Three large hospitals are declining to administer Biogen Inc.’s
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new Alzheimer’s treatment, Aduhelm, the latest rupture to emerge from the Food and Drug Administration’s controversial approval of the drug last month.

The Cleveland Clinic, Mount Sinai Health System in New York and Providence in Renton, Wash., said they wouldn’t administer Aduhelm, which is also called aducanumab, to patients amid a debate about the drug’s effectiveness and whether the FDA lowered its standards in approving the medicine.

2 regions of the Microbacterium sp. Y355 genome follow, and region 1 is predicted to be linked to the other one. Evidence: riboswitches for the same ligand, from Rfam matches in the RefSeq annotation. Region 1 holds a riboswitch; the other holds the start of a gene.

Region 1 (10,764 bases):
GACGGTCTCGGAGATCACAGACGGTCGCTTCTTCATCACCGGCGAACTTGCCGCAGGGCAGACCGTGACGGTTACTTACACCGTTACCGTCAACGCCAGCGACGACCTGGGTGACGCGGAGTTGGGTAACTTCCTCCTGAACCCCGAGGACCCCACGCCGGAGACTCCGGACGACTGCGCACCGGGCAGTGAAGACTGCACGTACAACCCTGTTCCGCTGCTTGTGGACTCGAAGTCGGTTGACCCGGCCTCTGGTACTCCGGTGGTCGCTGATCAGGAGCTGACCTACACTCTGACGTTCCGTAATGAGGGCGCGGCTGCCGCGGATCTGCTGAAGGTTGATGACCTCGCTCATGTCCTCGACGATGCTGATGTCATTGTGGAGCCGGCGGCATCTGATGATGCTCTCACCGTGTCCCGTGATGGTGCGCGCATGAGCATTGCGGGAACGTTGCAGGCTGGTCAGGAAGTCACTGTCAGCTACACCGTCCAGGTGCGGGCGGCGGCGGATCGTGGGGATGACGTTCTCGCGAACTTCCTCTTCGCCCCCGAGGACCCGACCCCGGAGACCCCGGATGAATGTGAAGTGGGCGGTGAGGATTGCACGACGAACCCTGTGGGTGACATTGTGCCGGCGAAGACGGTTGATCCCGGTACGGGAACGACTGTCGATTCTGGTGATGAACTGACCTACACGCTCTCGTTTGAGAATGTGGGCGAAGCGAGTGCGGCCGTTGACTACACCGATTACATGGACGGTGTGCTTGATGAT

The hospitals’ moves come as some health insurers also restrict access to the therapy — unusual pushback against a drug targeting a devastating disease like Alzheimer’s that has few effective treatments.

While some doctors have been eager to start prescribing the newly approved drug, others have criticized the FDA for clearing the drug before studies proved it works. The critics have also expressed concerns about whether the drug’s benefits, which appeared to be modest in studies, are worth the risks of side effects such as brain bleeding that require regular monitoring by physicians.

An expanded version of this article appears on WSJ.com.

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